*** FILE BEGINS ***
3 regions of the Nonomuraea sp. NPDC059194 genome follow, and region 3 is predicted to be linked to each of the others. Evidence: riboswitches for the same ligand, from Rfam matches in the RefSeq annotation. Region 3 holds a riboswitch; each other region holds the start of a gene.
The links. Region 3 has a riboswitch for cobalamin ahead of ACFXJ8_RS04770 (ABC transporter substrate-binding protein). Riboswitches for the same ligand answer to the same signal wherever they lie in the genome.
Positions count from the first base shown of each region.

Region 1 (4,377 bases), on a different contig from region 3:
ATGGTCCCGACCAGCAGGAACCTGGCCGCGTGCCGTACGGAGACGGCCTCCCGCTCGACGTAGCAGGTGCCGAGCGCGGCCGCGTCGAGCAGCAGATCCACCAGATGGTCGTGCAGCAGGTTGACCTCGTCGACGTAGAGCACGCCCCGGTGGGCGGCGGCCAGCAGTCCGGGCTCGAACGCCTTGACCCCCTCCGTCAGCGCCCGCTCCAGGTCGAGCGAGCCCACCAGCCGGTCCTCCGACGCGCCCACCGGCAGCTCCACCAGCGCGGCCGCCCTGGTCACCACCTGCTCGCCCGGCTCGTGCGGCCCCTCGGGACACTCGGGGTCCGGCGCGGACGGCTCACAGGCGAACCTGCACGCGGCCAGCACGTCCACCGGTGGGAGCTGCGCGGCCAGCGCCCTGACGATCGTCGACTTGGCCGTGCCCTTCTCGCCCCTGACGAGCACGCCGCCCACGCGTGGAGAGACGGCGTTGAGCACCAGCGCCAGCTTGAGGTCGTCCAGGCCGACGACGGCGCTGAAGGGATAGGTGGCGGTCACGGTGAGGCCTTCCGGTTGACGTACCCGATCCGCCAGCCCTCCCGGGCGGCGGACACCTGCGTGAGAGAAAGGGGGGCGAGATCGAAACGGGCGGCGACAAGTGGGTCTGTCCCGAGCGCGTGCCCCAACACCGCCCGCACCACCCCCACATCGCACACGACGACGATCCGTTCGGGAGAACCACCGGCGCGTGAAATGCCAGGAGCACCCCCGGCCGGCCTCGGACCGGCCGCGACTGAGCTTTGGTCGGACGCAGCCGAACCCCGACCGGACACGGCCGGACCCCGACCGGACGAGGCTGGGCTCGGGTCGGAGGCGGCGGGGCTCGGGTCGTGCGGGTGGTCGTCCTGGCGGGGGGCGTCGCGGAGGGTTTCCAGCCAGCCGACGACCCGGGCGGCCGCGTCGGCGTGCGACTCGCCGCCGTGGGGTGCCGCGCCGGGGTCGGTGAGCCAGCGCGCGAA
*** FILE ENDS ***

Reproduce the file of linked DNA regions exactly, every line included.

3 regions of the Nonomuraea sp. NPDC059194 genome follow, and region 3 is predicted to be linked to each of the others. Evidence: riboswitches for the same ligand, from Rfam matches in the RefSeq annotation. Region 3 holds a riboswitch; each other region holds the start of a gene.
The links. Region 3 has a riboswitch for cobalamin ahead of ACFXJ8_RS04770 (ABC transporter substrate-binding protein). Riboswitches for the same ligand answer to the same signal wherever they lie in the genome.
Positions count from the first base shown of each region.

Region 1 (4,377 bases), on a different contig from region 3:
ATGGTCCCGACCAGCAGGAACCTGGCCGCGTGCCGTACGGAGACGGCCTCCCGCTCGACGTAGCAGGTGCCGAGCGCGGCCGCGTCGAGCAGCAGATCCACCAGATGGTCGTGCAGCAGGTTGACCTCGTCGACGTAGAGCACGCCCCGGTGGGCGGCGGCCAGCAGTCCGGGCTCGAACGCCTTGACCCCCTCCGTCAGCGCCCGCTCCAGGTCGAGCGAGCCCACCAGCCGGTCCTCCGACGCGCCCACCGGCAGCTCCACCAGCGCGGCCGCCCTGGTCACCACCTGCTCGCCCGGCTCGTGCGGCCCCTCGGGACACTCGGGGTCCGGCGCGGACGGCTCACAGGCGAACCTGCACGCGGCCAGCACGTCCACCGGTGGGAGCTGCGCGGCCAGCGCCCTGACGATCGTCGACTTGGCCGTGCCCTTCTCGCCCCTGACGAGCACGCCGCCCACGCGTGGAGAGACGGCGTTGAGCACCAGCGCCAGCTTGAGGTCGTCCAGGCCGACGACGGCGCTGAAGGGATAGGTGGCGGTCACGGTGAGGCCTTCCGGTTGACGTACCCGATCCGCCAGCCCTCCCGGGCGGCGGACACCTGCGTGAGAGAAAGGGGGGCGAGATCGAAACGGGCGGCGACAAGTGGGTCTGTCCCGAGCGCGTGCCCCAACACCGCCCGCACCACCCCCACATCGCACACGACGACGATCCGTTCGGGAGAACCACCGGCGCGTGAAATGCCAGGAGCACCCCCGGCCGGCCTCGGACCGGCCGCGACTGAGCTTTGGTCGGACGCAGCCGAACCCCGACCGGACACGGCCGGACCCCGACCGGACGAGGCTGGGCTCGGGTCGGAGGCGGCGGGGCTCGGGTCGTGCGGGTGGTCGTCCTGGCGGGGGGCGTCGCGGAGGGTTTCCAGCCAGCCGACGACCCGGGCGGCCGCGTCGGCGTGCGACTCGCCGCCGTGGGGTGCCGCGCCGGGGTCGGTGAGCCAGCGCGCGAA